After my anxiety washed away, it got me thinking. That “grasshopper” conversation the day before – it was so symbolic of what our getaway was all about. Our day-to-day lives end up being so much about either the past or the future but not enough about the present. We end up with too many “have to’s” and "shoulds" and hardly any time for just being in the moment. For instance, about 95% of all of our television watching is recorded on our dvr. We watch a show that was on two days ago and fast forward through it. In Big Bear we watched huge gray squirrels play outside and the neat coyote walk down the road next to our car on the way to go fishing. With school it was about remembering (forgetting) to sign permission slips for field trips the next day and planning for important school events weeks away. During our vacation we focused on not tipping over the canoe and marveling at the beautiful scenery. At home we get anxious constantly hearing about the dismal and dire state budget news and the drastic cuts to services and schools, but in the mountains we didn't hear about any of that, only news of an excellent trail to hike and how to get there.I'm certainly not claiming that I didn't think at all about the future, like daydreaming about owning our very own cabin in the mountains (heck, I even bought a lottery ticket while we were there) or the responsibilities awaiting at home, but as a whole I think I did pretty well. Now that I'm home, I try to remain relaxed about the piles of laundry to do and vacation items to put away and the bills to pay. One load at a time, right? I'm certain that the combination of (mostly) being in the moment for four days in nature does wonders for the soul and is as necessary as eating healthy, annual check-ups, and a regular girls night out on the town.
So, while I sit here in the present enjoying my glass of red wine and favorite honeycomb candy that I bought a few days ago in Big Bear, I am also thinking about my fun plans for the week and future vacations during the summer. In one moment I can be in the present, past, and future and feel totally fine with it. It's all about a happy balance, you know?

Friday, June 12, 2009

A rosey perspective

The end of the school year is on my mind. My plans are to relish these last few days of relative freedom and take full advantage of my precious time alone to check off items on my list of things to do and run various errands (places that are much better without two kids in tow). So, yesterday after I did some work and cleaning, I head out get a few things done before I pick up the kids. I make it to the post office to mail a package that's been sitting in my car for a ridiculous two months. Done. Whoohoo! Next up, Trader Joe's to buy some much needed items. I am on a roll! Then it happens - my cell phone rings. It's school. Uh oh. Quinn has a fever and feels yucky. Darnit. DARNIT!!!!! I reroute and head for the school. So much for my ambitious plans.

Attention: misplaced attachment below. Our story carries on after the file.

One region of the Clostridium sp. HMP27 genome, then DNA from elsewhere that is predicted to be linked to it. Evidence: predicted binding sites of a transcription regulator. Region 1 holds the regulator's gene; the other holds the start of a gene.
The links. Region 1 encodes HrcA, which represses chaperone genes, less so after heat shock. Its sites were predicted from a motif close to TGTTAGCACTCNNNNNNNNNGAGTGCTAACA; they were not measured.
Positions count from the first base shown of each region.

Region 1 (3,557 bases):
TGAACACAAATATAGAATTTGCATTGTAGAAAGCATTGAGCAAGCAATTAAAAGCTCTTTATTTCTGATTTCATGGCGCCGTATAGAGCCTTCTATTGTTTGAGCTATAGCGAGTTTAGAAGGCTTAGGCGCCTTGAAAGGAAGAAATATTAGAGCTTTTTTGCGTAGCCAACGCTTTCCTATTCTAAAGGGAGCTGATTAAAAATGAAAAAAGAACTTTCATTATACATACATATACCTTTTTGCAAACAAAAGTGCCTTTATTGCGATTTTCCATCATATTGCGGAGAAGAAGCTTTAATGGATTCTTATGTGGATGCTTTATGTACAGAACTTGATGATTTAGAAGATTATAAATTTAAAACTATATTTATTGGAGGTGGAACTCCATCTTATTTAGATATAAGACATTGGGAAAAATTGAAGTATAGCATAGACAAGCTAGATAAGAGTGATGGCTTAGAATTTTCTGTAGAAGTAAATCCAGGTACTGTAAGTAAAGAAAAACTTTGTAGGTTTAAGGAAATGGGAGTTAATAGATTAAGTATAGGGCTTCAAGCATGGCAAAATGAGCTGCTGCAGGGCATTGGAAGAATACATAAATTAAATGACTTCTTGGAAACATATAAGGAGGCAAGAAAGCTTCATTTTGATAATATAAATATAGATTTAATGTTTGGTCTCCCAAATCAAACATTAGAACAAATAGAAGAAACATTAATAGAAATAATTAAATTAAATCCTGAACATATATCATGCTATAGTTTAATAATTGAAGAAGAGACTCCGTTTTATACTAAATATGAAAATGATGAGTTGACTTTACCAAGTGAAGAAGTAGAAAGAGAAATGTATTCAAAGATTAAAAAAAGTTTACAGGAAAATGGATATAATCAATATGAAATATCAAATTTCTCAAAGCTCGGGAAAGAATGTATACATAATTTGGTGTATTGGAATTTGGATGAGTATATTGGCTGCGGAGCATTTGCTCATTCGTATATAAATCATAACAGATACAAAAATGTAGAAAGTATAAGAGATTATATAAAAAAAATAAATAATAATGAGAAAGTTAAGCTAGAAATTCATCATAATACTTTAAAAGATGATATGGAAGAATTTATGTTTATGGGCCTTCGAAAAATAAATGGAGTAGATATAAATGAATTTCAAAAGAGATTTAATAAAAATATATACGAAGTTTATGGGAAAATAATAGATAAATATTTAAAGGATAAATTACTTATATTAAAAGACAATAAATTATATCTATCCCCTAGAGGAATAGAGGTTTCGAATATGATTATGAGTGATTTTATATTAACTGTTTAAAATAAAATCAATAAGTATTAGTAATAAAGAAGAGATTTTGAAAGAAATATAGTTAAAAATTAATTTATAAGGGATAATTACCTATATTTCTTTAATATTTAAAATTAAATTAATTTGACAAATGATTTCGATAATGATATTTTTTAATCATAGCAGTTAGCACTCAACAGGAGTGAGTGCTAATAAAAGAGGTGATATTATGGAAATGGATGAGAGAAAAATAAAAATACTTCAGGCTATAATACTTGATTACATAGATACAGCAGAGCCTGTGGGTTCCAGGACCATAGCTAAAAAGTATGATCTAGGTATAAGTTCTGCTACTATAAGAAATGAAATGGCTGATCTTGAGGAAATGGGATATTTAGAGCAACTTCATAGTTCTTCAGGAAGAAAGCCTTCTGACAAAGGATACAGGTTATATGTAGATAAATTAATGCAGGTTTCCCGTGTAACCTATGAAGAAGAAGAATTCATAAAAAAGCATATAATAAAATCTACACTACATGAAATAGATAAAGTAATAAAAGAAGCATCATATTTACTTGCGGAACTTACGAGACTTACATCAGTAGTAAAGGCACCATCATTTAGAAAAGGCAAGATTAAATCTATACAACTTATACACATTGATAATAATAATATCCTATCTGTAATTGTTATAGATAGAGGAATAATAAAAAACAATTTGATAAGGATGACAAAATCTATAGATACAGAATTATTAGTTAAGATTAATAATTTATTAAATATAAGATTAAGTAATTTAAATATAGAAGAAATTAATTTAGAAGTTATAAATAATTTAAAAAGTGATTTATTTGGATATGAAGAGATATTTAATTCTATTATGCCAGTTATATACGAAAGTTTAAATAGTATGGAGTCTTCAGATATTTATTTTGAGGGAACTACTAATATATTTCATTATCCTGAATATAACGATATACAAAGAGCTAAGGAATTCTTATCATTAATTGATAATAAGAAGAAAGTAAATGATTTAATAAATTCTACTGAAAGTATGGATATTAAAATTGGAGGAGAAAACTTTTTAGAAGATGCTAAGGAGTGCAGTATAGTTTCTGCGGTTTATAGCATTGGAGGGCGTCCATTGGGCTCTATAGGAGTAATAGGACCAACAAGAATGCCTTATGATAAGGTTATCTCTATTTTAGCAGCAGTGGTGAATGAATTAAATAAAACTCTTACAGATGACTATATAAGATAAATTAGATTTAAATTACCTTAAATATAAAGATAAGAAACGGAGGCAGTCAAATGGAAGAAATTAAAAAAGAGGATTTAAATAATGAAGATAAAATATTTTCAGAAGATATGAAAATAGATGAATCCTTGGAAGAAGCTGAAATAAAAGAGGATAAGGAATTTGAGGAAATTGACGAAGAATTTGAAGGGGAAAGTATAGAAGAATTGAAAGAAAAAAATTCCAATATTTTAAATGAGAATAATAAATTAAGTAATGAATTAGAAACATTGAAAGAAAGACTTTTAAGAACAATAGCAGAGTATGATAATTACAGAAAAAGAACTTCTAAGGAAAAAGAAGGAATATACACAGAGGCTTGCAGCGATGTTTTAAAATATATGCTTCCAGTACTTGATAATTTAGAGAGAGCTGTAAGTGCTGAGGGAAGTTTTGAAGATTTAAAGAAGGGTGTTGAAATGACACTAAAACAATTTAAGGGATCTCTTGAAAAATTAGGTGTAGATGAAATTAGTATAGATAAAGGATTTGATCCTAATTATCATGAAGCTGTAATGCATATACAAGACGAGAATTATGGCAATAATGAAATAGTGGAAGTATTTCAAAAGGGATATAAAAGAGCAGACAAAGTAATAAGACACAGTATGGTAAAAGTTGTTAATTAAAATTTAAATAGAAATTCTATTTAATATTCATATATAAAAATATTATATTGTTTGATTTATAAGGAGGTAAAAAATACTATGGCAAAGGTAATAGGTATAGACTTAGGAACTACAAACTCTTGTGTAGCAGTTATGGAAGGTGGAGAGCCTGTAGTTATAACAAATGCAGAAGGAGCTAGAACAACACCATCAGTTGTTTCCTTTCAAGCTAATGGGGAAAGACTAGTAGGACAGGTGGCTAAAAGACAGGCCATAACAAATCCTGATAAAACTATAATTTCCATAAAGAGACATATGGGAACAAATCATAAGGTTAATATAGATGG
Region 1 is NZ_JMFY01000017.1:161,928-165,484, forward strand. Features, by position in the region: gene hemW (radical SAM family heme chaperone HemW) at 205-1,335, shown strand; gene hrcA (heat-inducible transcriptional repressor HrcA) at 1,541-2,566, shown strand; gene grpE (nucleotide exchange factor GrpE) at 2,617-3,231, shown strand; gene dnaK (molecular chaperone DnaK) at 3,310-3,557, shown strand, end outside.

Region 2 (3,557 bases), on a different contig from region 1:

Silly me for thinking I was in charge. Life, especially parenting life, likes to make it's own plans with or without our blessings. I have no choice but to surrender and make the most of it. This morning after I waive goodbye to Talia who is being taken to school by my more-than-willing-to-help-out mom since Quinn is not going to school, I slowly walk up to my front door and on the way I literally stop and smell my blooming roses. Gorgeous and instant mood lifter. I announce to myself and the family of snails "I'm going to cut some roses!" and bring in three different amazing smelling and brightly colored gems.

So, while I rotate between taking care of my sick child, my current difficult puzzle (tons and tons of sky!), and work on my laptop at the table, I smile at and smell my beautiful roses and feel totally relaxed and calm. Unlike my girlfriend who only recently was able to take her adorable baby daughter in public after being confined to home for the first seven months of her life (she's fine and thriving now thank goodness), this is only temporary. It's actually a blessing in a weird way. It's humbling and makes me feel grateful. How lucky I am to be so easily available for my relatively healthy children when they need me the most. I am reminded that I don't have much control over things and how good it feels to surrender. And those lovely roses that are all mine and there for my enjoyment for months and months each year - I sure love them. On the other hand, if I get this latest round of whatever this sickness is, I won't be singing such a happy smelling tune. Humm, maybe I'll just go ahead and join my loudly snoring child for a little afternoon shut-eye myself. Zzzzz.....

Thursday, June 11, 2009

Looking toward summer

Maybe it's all this annual seemingly endless June gloom - the cool overcast mornings that teases bits of sunlight all day. Or, perhaps it's these last few weeks in the school year that have tested my last nerves because my kids (and most of the kids in their classroom) are all out of whack and anxious and have too much pent up energy and are forgetting to be respectful people and my very own sweet kids fight more and more each day and mimic other classmates who aren't so nice and I've just about had it! So, ya, I am beyond ready for summer break for all of the above reasons...and more.